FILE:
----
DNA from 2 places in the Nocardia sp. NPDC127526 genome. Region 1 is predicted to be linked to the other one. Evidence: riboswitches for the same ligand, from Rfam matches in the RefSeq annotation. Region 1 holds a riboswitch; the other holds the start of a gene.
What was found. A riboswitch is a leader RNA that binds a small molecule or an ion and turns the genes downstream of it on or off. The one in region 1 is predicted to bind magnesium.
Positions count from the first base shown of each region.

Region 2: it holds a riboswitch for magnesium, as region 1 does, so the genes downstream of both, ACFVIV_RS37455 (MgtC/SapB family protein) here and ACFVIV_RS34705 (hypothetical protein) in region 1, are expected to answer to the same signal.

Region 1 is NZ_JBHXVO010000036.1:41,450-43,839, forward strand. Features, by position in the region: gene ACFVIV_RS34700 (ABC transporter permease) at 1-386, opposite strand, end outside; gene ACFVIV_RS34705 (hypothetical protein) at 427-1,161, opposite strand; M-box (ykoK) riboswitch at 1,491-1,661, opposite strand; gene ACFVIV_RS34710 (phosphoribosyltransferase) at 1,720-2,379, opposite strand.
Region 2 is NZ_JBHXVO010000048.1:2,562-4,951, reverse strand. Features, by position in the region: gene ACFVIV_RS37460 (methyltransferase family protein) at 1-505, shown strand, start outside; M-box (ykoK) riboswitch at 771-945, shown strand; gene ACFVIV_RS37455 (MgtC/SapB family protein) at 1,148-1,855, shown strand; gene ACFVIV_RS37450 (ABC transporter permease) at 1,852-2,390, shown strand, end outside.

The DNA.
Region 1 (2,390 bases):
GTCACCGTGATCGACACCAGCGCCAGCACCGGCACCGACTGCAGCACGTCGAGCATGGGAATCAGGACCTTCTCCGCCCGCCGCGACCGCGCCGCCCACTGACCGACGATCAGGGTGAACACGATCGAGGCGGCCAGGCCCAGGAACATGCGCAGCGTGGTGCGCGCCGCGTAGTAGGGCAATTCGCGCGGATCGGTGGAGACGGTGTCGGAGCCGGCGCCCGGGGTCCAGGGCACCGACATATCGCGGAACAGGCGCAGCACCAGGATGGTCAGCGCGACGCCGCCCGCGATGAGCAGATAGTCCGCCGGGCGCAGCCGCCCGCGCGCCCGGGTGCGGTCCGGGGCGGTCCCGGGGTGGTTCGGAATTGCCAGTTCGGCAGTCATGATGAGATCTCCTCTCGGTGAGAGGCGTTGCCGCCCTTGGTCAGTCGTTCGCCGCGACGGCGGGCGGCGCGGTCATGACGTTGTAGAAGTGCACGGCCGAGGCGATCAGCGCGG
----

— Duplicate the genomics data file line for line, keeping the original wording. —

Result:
DNA from 2 places in the Nocardia sp. NPDC127526 genome. Region 1 is predicted to be linked to the other one. Evidence: riboswitches for the same ligand, from Rfam matches in the RefSeq annotation. Region 1 holds a riboswitch; the other holds the start of a gene.
What was found. A riboswitch is a leader RNA that binds a small molecule or an ion and turns the genes downstream of it on or off. The one in region 1 is predicted to bind magnesium.
Positions count from the first base shown of each region.

Region 2: it holds a riboswitch for magnesium, as region 1 does, so the genes downstream of both, ACFVIV_RS37455 (MgtC/SapB family protein) here and ACFVIV_RS34705 (hypothetical protein) in region 1, are expected to answer to the same signal.

Region 1 is NZ_JBHXVO010000036.1:41,450-43,839, forward strand. Features, by position in the region: gene ACFVIV_RS34700 (ABC transporter permease) at 1-386, opposite strand, end outside; gene ACFVIV_RS34705 (hypothetical protein) at 427-1,161, opposite strand; M-box (ykoK) riboswitch at 1,491-1,661, opposite strand; gene ACFVIV_RS34710 (phosphoribosyltransferase) at 1,720-2,379, opposite strand.
Region 2 is NZ_JBHXVO010000048.1:2,562-4,951, reverse strand. Features, by position in the region: gene ACFVIV_RS37460 (methyltransferase family protein) at 1-505, shown strand, start outside; M-box (ykoK) riboswitch at 771-945, shown strand; gene ACFVIV_RS37455 (MgtC/SapB family protein) at 1,148-1,855, shown strand; gene ACFVIV_RS37450 (ABC transporter permease) at 1,852-2,390, shown strand, end outside.

The DNA.
Region 1 (2,390 bases):
GTCACCGTGATCGACACCAGCGCCAGCACCGGCACCGACTGCAGCACGTCGAGCATGGGAATCAGGACCTTCTCCGCCCGCCGCGACCGCGCCGCCCACTGACCGACGATCAGGGTGAACACGATCGAGGCGGCCAGGCCCAGGAACATGCGCAGCGTGGTGCGCGCCGCGTAGTAGGGCAATTCGCGCGGATCGGTGGAGACGGTGTCGGAGCCGGCGCCCGGGGTCCAGGGCACCGACATATCGCGGAACAGGCGCAGCACCAGGATGGTCAGCGCGACGCCGCCCGCGATGAGCAGATAGTCCGCCGGGCGCAGCCGCCCGCGCGCCCGGGTGCGGTCCGGGGCGGTCCCGGGGTGGTTCGGAATTGCCAGTTCGGCAGTCATGATGAGATCTCCTCTCGGTGAGAGGCGTTGCCGCCCTTGGTCAGTCGTTCGCCGCGACGGCGGGCGGCGCGGTCATGACGTTGTAGAAGTGCACGGCCGAGGCGATCAGCGCGG